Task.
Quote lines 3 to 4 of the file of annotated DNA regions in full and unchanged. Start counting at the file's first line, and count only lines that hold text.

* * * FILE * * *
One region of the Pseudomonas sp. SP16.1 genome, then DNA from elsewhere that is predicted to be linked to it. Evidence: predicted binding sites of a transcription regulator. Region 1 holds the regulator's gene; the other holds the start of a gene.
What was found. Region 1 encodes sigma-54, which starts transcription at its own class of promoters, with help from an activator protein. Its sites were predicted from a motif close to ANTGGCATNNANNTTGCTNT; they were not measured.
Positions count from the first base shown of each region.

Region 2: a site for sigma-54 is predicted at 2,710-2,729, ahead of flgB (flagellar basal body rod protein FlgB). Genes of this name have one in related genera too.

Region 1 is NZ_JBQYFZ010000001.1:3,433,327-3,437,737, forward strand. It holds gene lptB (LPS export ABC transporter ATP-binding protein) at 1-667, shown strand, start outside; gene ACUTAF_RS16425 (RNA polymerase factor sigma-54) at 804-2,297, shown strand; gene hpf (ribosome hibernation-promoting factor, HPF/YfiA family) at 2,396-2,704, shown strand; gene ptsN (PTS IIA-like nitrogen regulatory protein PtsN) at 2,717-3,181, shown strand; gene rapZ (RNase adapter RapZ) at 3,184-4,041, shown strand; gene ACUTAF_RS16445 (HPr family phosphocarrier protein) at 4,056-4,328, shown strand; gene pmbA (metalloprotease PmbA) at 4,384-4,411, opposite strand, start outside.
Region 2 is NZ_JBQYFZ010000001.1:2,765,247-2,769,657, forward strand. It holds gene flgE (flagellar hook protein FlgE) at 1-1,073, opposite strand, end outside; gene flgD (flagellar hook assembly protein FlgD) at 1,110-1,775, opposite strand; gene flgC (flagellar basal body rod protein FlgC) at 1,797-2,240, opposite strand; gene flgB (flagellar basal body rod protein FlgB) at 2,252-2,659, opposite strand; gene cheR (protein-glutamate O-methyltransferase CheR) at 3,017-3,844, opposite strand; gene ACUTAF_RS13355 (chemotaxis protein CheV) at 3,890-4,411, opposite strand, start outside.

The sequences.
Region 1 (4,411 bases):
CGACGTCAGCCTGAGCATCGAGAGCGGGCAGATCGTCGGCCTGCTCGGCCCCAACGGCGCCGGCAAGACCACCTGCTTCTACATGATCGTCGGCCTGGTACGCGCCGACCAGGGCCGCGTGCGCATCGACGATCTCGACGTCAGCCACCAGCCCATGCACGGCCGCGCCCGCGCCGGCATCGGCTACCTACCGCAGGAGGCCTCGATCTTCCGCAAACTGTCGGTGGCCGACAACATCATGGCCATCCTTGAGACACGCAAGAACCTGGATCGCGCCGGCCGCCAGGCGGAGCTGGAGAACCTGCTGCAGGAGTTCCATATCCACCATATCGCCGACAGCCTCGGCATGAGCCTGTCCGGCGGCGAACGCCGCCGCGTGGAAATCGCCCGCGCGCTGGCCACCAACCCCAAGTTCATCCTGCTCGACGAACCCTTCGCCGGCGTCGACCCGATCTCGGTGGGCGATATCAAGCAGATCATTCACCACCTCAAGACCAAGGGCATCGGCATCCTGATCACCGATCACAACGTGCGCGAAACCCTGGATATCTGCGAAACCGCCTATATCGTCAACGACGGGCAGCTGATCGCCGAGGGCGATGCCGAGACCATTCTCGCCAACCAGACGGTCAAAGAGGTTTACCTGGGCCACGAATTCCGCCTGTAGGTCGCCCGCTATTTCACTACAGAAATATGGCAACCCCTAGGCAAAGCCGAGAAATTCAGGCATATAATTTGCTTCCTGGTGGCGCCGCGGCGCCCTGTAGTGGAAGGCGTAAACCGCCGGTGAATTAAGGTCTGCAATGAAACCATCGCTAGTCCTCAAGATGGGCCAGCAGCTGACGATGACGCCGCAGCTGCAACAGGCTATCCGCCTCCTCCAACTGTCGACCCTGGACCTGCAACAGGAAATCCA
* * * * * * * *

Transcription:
Positions count from the first base shown of each region.

Region 2: a site for sigma-54 is predicted at 2,710-2,729, ahead of flgB (flagellar basal body rod protein FlgB). Genes of this name have one in related genera too.